Liver Cancer
Hepatocellular carcinoma is cancerous tumors in the liver. It is different from metastatic liver cancer, because it is never spread from another organ and made in the liver. It occurs more often in men than women. It is usually seen in people ages 50 - 60. It is more common in parts of Africa and Asia than in North or South America and Europe.
The cause of liver cancer is usually from cirrhosis. Cirrhosis may be caused from alcohol abuse (which is most common in America), autoimmune diseases of the liver, diseases that cause liver inflammation, hepatitis B or C, or too much iron in the body (hemochroatosis). Patients with Hepatitis B or C are always at risk for liver cancer even if there is no cirrhosis. If you have chronic hepatitis or known cirrhosis, periodic screening with liver ultrasound or measurement of blood alpha fetoprotein levels may help detect this cancer early.
Signs from liver cancer can only be found in testing. That is until it is too bad to be recovered. Testing for liver cancer can be identified from enlarged tender liver during physical examination, CT scans, ultrasounds, biopsy, and liver function test testing for liver enzymes, scans or serum alpha fetoprotein.
The effects of liver cancer can include: abdominal pain, especially in the upper-right part, easy bruising and bleeding, enlarged abdomen, and yellow skin or eyes (jaundice).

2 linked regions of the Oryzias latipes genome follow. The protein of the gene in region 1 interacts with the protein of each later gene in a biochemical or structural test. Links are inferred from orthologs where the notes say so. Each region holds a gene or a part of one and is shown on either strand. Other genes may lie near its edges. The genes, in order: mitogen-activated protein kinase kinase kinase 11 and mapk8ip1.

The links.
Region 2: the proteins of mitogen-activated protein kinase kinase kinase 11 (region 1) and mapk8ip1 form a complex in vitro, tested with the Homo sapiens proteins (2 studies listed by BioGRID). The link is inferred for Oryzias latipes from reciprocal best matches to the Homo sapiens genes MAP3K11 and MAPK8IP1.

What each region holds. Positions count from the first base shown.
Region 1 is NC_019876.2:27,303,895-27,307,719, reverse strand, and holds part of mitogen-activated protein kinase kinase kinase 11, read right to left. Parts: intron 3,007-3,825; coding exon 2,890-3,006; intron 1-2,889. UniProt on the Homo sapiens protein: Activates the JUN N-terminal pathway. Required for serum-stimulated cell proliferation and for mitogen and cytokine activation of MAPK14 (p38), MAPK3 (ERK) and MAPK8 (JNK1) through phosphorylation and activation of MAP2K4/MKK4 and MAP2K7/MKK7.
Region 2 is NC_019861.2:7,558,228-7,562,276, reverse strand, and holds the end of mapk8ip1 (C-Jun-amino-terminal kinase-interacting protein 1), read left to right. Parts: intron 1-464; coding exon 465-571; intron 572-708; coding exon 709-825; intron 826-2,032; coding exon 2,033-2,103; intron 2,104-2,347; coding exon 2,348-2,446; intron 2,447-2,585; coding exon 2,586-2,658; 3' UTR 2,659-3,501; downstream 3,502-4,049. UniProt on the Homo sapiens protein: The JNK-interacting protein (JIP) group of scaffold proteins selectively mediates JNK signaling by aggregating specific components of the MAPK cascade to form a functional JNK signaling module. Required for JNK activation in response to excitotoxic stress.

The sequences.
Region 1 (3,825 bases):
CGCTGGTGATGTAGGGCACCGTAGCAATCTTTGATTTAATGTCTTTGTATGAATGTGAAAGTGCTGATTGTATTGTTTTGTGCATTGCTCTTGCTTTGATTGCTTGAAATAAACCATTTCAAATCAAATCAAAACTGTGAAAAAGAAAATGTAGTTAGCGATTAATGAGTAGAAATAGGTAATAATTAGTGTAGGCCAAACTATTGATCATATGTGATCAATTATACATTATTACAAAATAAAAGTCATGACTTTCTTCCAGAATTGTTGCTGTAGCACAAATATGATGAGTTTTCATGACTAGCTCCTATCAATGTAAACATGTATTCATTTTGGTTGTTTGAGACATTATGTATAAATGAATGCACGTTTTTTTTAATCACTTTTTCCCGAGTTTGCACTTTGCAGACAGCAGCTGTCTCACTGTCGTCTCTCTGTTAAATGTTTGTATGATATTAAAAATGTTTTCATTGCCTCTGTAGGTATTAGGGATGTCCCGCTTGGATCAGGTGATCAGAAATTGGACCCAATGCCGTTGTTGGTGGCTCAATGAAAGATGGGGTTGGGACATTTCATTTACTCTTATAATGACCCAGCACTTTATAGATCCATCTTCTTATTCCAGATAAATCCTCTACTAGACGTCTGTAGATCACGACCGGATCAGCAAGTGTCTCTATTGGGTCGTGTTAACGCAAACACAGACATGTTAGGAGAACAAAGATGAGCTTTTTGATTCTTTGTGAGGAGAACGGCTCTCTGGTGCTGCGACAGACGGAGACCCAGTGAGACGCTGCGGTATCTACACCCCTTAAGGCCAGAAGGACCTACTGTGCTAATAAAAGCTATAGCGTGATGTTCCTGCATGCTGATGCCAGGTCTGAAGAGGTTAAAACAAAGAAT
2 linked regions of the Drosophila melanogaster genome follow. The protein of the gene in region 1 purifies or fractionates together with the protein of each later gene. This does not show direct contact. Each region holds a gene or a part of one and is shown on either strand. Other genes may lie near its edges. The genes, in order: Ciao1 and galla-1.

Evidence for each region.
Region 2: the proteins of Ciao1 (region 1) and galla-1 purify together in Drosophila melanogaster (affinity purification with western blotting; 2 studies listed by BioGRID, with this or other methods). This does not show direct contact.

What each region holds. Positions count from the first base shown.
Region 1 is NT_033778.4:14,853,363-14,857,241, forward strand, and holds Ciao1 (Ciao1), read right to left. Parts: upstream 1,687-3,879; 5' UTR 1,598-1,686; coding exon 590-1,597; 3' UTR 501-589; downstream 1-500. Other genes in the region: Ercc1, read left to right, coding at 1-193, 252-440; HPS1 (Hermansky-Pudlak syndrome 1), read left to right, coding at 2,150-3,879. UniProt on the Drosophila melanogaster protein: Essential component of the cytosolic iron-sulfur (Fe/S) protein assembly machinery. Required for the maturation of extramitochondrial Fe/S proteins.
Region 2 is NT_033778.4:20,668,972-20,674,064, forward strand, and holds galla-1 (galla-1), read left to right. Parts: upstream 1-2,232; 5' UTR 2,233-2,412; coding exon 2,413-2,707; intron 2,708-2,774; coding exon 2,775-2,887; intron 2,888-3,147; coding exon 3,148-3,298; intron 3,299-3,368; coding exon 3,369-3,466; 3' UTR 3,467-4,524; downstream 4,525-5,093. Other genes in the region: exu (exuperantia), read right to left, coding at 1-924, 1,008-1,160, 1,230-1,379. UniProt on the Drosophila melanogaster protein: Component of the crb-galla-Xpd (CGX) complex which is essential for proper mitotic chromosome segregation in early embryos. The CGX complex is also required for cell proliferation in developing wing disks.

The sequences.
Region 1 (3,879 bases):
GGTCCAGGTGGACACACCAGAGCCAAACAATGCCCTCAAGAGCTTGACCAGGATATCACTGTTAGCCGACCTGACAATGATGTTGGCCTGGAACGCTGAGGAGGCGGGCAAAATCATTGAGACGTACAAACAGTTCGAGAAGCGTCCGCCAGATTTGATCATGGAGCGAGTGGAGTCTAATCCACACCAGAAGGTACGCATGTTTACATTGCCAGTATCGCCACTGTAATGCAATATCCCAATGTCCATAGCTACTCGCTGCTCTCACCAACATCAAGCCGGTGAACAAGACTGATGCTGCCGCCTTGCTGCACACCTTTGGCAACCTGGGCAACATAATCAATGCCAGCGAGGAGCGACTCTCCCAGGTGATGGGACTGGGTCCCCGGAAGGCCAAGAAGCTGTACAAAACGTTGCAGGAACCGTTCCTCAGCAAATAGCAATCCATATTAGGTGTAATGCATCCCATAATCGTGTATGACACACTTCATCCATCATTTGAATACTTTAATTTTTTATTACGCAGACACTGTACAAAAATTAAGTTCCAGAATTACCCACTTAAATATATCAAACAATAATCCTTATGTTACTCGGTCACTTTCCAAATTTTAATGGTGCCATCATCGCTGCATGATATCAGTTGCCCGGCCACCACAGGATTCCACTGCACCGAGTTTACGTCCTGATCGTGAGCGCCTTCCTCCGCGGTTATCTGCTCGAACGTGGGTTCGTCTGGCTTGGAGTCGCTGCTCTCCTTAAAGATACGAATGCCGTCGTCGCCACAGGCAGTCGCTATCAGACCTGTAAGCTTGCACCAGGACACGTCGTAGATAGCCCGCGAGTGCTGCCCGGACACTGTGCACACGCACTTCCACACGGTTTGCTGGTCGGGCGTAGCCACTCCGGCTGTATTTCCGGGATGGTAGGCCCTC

Staging is the process of finding out how widespread a cancer is. The stage of a liver cancer is one of the most important factors in considering treatment options.
1. There is a single tumor (any size) that has not grown into any blood vessels. The cancer has not spread to nearby lymph nodes or distant sites.
2. Either there is a single tumor (any size) that has grown into blood vessels; OR there are several tumors, and all are less than 5 cm (2 inches) in diameter. The cancer has not spread to nearby lymph nodes or distant sites.
3. Stage three is broken down in 3 parts.
· There are several tumors, and at least one is larger than 5 cm (2 inches) across. The cancer has not spread to nearby lymph nodes or distant sites.
· At least one tumor is growing into a branch of the major liver blood vessels (portal vein or hepatic vein). The cancer has not spread to nearby lymph nodes or distant sites.
· A tumor is growing into a nearby organ (other than the gallbladder); OR a tumor has grown into the outer covering of the liver. The cancer has not spread to nearby lymph nodes or distant sites.
4. Tumors in the liver can be any size or number and they may have grown into blood vessels or nearby organs. The cancer has invaded nearby lymph nodes. The cancer has not spread to distant sites
5. The cancer has spread to other parts of the body. (Tumors can be any size or number, and nearby lymph nodes may or may not be involved.)

Recovery’s usual outcome is poor, because only 10-20% of the tumors can be removed using surgery. Aggressive surgery or a liver transplant can successfully treat small or slow-growing tumors if diagnosed early. However, most patients are not diagnosed early. Chemotherapy and radiation are not usually effective. But can be used to shrink large tumors so that surgery can be more successful. The usual complications from surgery are gastrointestinal bleeding, liver failure, or spreading to other organs. If the cancer cannot be completely removed, the disease is usually fatal within 3- 6 months. However survival can vary.
Preventing and treating viral hepatitis may help reduce your risk. Childhood vaccination against hepatitis B may reduce the risk of liver cancer in the future. Avoid drinking excessive amounts of alcohol. Certain patients may benefit from screening for hemochromatosis.

liver cancer
liver cancer
Kayla Morgan